“Is there anybody… out there?”
The marketing process, for me, often resembled this Pink Floyd song. I had done my own email campaign, followed by a postcard mailing…once…but found it basically impossible to track any sort of qualitative result, and with that, a reason to keep my nose to the grindstone. The difficulty is enhanced by the fact that I was always working. “That’s great! I know a lot of photographers who aren’t very busy!” was something that I heard a lot. The problem was that I wasn’t doing the kind of work I really wanted to be doing. This is where Agency Access and Campaign Manager Pro came around.
A lot of creative people–graphic designers, composers, illustrators, photographers–are stuck in a creative black hole. They come in every day with a good attitude, put in the work, turn out good results, have happy clients, and go home. The good thing is that good work for clients results in more work. The issue is that it results in more work of the same type. This isn’t all bad, as it allows you to refine your process, streamline your workflow, and become an expert. You are making a living in a creative field! *Insert lame emoji*
The problem with this scenario, at least for me, is that I would rather not do the same thing every day. I am a wanderer in photography. I have been blessed to work for WireImage, Getty Images, and also AP Images, for over 10 years. My assignments have varied from celebrity work to fashion to editorial behind the scenes, interesting stuff. Working for these agencies, I was able to hone my skills to where I can shoot and have shot almost everything. Which is the problem.
I approached Agency Access and the Campaign Manager Pro program with the goal of doing the seemingly impossible–rebranding myself, and moving from a wire service photographer to an editorial and commercial portrait photographer. This is very difficult because in photography, like many other fields, people have a very narrow perception of your abilities. If you are good at shooting music, you generally won’t be hired to shoot sports. If you shoot a lot of travel, you will have a difficult time getting hired to shoot portraits. If you shoot cold foods, you aren’t the guy or gal for hot foods. Seriously. Hot foods and cold foods. It’s a thing.
The catch-22 in photography is that it is very difficult to get hired for work which you do not already have in your portfolio. Luckily, this was not the case with me, but perceptions are hard to change. I had plenty of portraits and what could be called editorial or commercial work. As a matter of fact, I had too much. Which brings me to the hardest part of the Campaign Manager program, at least for me–The Edit. I have roughly 2 million images on my RAID, all organized, captioned, and categorized, and I have a great memory…but it is a daunting process to try and pull images that fit your goals, and then select the best ones, and put them in an order that is most effective. My team never gave up and was extremely encouraging, even when I was not the most responsive (I told you it was daunting!)
Eventually we were able to narrow it down to 200+ images, and then make a final edit. Now, I had worked with other “photo consultants” before, and the outcome was less than satisfactory. At one large portfolio review, a photo editor for a prominent magazine asked me, “Did you select the images and the order?” “No,” I said. “Good. Fire whoever did.” It was the last review I ever went to. The process with Agency Access was far different. The initial edit my team picked…just made sense. It conveyed my style and what I am best at in a visually appealing package. I had confidence, and moving forward was much easier when you have a good feeling about the process.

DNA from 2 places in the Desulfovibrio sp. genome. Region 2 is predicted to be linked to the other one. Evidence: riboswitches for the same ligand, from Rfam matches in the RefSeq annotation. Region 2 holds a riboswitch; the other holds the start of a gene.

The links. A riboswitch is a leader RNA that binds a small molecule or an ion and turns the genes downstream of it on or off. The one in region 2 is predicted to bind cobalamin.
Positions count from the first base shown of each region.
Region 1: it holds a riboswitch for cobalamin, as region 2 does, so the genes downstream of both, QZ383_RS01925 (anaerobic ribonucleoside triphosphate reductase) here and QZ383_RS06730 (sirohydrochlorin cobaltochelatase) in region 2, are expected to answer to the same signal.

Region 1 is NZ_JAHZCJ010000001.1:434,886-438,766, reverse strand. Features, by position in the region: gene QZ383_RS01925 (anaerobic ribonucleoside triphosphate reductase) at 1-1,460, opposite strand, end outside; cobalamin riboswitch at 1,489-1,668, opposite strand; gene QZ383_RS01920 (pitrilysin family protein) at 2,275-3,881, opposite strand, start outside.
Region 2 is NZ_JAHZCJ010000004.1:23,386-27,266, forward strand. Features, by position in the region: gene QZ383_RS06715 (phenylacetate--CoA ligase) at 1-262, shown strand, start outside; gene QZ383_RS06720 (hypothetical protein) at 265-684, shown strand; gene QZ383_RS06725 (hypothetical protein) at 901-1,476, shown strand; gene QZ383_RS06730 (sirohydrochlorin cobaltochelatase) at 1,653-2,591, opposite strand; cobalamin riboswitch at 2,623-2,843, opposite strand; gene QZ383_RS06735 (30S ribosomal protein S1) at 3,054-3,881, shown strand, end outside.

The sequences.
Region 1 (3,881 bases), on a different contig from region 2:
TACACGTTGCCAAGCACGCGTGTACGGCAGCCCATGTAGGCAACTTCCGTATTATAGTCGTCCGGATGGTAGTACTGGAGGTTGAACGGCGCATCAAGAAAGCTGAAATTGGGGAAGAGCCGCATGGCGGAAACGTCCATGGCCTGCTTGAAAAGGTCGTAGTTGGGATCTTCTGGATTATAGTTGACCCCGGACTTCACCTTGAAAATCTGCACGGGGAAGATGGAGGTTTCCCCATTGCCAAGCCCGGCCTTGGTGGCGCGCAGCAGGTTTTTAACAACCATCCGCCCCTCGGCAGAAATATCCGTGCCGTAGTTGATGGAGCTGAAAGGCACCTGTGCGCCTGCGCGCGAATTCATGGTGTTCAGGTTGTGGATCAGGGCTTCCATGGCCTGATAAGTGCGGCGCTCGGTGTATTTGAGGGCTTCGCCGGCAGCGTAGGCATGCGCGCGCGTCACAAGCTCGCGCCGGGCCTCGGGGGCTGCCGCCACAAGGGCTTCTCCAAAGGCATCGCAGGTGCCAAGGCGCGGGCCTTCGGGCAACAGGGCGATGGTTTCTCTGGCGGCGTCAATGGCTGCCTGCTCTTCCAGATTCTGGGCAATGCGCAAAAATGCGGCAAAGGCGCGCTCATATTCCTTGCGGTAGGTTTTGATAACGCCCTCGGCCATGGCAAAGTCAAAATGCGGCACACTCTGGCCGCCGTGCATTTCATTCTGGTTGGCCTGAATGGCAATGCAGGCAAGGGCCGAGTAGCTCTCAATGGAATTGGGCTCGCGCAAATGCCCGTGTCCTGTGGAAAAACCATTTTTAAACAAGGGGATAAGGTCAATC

Everything else after that was easy. The design process was great, with a clean crisp layout following our discussions about aesthetics, and everything was timely with great follow-up.
When the emails and postcards started going out, and the results started to come in, I realized what makes Campaign Manager Pro such a powerful tool. You make lists of Dream Clients and get your work in front of them. Tracking the response lets you see where you are having an effect, and then you can target those areas with follow ups. I can see in real time what is working.
The proof is in the pudding, as during the first email and postcard campaign, I was hired for three feature portraits for Worth Magazine, and named feature contributor. It was the kind of work I was aiming for–portraiture, for a great client, with some creative freedom. Now, I never wonder “Is there Anybody Out There?” anymore. Now it’s more like, “Where It’s At!”
Check out some of Brian Ach’s work below:
Brian Ach blurs the lines between editorial and commercial photography by telling moving stories with still pictures. From traveling with the late musician Prince as his tour photographer to portraiture with top celebrities, Brian is equally adept on location, in his New York studio, or behind-the-scenes. His relaxed demeanor, vast skill set and efficient problem-solving ability -- honed through experience in a wide-range of shooting situations -- enables him to capably deal with the diverse challenges inherent in a shoot. This experience pays off whether shooting portraits, travel, automotive, or music. His work has been seen in Rolling Stone, People, Time, Worth, Entertainment Weekly, The NY Times, and major newspapers and magazines around the world. When he isn’t behind the camera, he is usually behind the wheel of his ’73 BMW 2002Tii with his wife beside him and Pancake the Maine Coon, waiting for them at home.
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